NASA sees Tropical Storm Linfa approaching southeastern China coast

July 8, 2015, NASA's Goddard Space Flight Center
NASA's Aqua satellite saw Tropical Storm Linfa approaching the southeastern China coast on July 8 at 03:00 UTC (11 p.m. EDT, July 7). Credit: NASA Goddard MODIS Rapid Response Team

NASA's Aqua satellite provided a bird's eye view of Tropical Storm Linfa as it was approaching the southeastern China coast on July 8. NASA's RapidScat instrument found that the typhoon's strongest winds were on its eastern side toward Taiwan and away from China. Both countries have posted warnings on July 8.

On July 7, the RapidScat instrument that flies aboard the International Space Station, observed Linfa's strongest winds on the eastern side of the storm, reaching speeds of 30 meters per second (108 kph/67 mph). Linfa is in the southern part of the Taiwan Strait and moving toward landfall in southeastern China.

NASA's Aqua satellite saw Tropical Storm Linfa approaching the southeastern China coast on July 8 at 03:00 UTC (11 p.m. EDT, July 7). The image, taken by the MODIS instrument aboard Aqua, hinted at the formation of an eye. Animated enhanced infrared imagery revealed that eye. The MODIS image also showed good banding of thunderstorms wrapping around the center of circulation.

On July 8 at 1500 UTC (11 a.m. EDT), Tropical storm Linfa had maximum sustained winds near 60 knots (69 mph/111 kph). It was centered 22.3 North latitude and 118.1 East longitude, about 233 nautical miles (268 miles/431.5 km) east of Hong Kong, China. It was moving to the northwest at 5 knots (5.7 mph/9.2 kph) and is generating rough seas in the southern Taiwan Strait with waves to 22 feet (6.7 meters).

On July 7, ISS- RapidScat observed Linfa's strongest winds on the eastern side of the storm, reaching speeds of 30 meters per second (in red) (108 kph/67 mph). Credit: NASA JPL, Doug Tyler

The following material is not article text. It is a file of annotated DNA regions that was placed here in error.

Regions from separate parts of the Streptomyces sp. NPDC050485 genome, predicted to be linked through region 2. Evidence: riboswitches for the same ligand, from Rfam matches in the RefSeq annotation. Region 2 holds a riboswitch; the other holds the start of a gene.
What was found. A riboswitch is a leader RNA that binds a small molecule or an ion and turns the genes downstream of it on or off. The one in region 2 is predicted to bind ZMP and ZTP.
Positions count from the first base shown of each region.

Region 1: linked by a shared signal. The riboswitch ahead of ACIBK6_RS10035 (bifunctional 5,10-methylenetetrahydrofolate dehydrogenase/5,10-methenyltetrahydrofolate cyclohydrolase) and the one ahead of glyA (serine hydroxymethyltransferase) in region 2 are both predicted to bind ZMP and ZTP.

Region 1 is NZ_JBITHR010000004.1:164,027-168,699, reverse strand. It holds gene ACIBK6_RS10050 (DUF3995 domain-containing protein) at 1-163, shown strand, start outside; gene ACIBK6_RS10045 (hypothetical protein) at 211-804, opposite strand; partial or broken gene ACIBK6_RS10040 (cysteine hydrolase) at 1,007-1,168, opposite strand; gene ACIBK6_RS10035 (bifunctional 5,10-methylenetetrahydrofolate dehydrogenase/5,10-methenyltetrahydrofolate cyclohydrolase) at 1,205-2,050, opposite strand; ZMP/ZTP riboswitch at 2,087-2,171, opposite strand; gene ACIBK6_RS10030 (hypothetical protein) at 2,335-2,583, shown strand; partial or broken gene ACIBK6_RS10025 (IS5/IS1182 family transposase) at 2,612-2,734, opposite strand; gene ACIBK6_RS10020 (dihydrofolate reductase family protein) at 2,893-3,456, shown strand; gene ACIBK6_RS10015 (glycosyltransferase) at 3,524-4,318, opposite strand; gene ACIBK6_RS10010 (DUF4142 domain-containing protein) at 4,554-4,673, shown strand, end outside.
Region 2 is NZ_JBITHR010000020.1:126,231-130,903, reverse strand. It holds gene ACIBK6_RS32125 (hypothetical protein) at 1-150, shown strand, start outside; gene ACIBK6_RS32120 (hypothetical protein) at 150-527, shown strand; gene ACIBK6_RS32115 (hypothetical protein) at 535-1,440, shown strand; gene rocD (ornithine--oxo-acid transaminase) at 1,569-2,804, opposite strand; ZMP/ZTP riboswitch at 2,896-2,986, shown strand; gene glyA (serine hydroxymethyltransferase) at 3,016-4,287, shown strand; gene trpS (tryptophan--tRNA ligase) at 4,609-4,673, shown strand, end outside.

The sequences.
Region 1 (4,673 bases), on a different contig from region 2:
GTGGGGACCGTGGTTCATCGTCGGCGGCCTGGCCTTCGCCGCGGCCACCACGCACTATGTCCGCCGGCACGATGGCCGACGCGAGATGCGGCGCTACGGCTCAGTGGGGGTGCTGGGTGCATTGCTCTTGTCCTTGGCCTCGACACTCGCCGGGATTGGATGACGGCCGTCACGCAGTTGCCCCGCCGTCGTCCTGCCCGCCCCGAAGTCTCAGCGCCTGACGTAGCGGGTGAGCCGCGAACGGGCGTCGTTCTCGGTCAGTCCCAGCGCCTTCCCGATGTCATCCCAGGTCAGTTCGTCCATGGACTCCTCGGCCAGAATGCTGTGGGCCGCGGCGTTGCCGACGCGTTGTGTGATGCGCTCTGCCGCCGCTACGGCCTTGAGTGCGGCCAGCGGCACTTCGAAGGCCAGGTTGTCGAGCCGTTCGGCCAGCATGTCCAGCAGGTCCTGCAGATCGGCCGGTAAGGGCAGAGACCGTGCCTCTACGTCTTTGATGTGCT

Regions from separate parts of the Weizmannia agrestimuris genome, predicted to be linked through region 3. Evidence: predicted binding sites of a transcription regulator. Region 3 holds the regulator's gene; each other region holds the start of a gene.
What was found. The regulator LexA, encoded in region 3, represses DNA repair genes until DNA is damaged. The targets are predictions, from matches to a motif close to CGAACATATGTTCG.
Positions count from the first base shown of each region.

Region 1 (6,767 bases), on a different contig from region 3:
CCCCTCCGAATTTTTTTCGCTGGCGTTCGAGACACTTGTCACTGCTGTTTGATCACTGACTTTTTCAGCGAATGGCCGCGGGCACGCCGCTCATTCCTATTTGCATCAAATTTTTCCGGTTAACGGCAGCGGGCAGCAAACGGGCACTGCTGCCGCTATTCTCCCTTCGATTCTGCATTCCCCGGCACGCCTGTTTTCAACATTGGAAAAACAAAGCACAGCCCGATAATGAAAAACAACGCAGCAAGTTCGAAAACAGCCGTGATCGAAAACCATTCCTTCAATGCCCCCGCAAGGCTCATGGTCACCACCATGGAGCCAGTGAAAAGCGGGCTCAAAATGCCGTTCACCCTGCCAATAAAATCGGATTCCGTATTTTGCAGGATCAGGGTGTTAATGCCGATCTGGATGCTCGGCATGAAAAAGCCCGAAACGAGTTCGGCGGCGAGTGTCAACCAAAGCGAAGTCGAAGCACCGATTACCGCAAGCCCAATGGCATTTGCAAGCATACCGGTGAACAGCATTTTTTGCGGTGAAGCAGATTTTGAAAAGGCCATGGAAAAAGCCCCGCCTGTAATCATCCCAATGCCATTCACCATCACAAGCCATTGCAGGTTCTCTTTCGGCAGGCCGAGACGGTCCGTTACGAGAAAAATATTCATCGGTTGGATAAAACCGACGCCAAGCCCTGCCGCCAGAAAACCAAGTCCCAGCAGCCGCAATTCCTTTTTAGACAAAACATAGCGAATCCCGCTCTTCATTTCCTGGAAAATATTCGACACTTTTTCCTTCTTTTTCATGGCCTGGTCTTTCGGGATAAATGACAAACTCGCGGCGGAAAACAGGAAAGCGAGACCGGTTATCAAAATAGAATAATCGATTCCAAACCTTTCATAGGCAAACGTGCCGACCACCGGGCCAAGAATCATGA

Because Linfa is in the southern part of the Taiwan Strait, it is affecting Taiwan to the east and China to the west. Both countries have warnings in effect.

Several warnings are in effect for Taiwan. The Taiwan Central Weather Bureau (TCWB) issued "extremely heavy rain" warnings for Yunlin County, Tainan and Kaohsiung Cities, Hualien, Hantou and Chiayi Counties. "Heavy rain" warnings were issued for Penghu, Changhua, Yunlin, Nantou and Chiayi counties and Chaiyi City. A "torrential rain" warning is in effect for Ludao and Lanyu, and Taitun and Pingtung Counties. For more information and updated warnings from TCWB, visit: http://www.cwb.gov.tw.

China's National Meteorological Centre has (CNMC) issued a Yellow typhoon warning and a Blue rainfall warning for the area in which Linfa is expected to impact. In Hong Kong, standby signal #1 is in effect and signal #3 could be issued later on July 8.

At 5 p.m. EDT on July 7/5 a.m. on July 8 Asia/Shanghai local time, Tropical Storm Linfa was located in northeastern South China Sea, about 300 kilometers southeast of the border of Guangdong and Fujian. The CNMC expects Linfa to make land fall along the coast of Shanwei of Guangdong Province and Zhangpu of Fujian Province on July 9. The National Meteorological Center continues to issue a yellow warning of typhoon.

The Blue warning for heavy rain covers July 8 and 9 and encompasses the area that includes southern Fujian, eastern Guangdong, southern Taiwan, southwestern Anhui, western Inner Mongolia, central Gansu and the northern Sichuan Basin. For updated warnings and watches from China's National Meteorological Centre, visit: http://www.cma.gov.cn/en/WeatherWarnings/.

The Joint Typhoon Warning Center's latest forecast (on July 8) calls for Linfa to make landfall and then skirt along the coast of China in a southwesterly direction, passing through Hong Kong and curving over the eastern half of Hainan Island by July 11.

Explore further: NASA sees Tropical Storm Linfa netween Taiwan and northern Philippines

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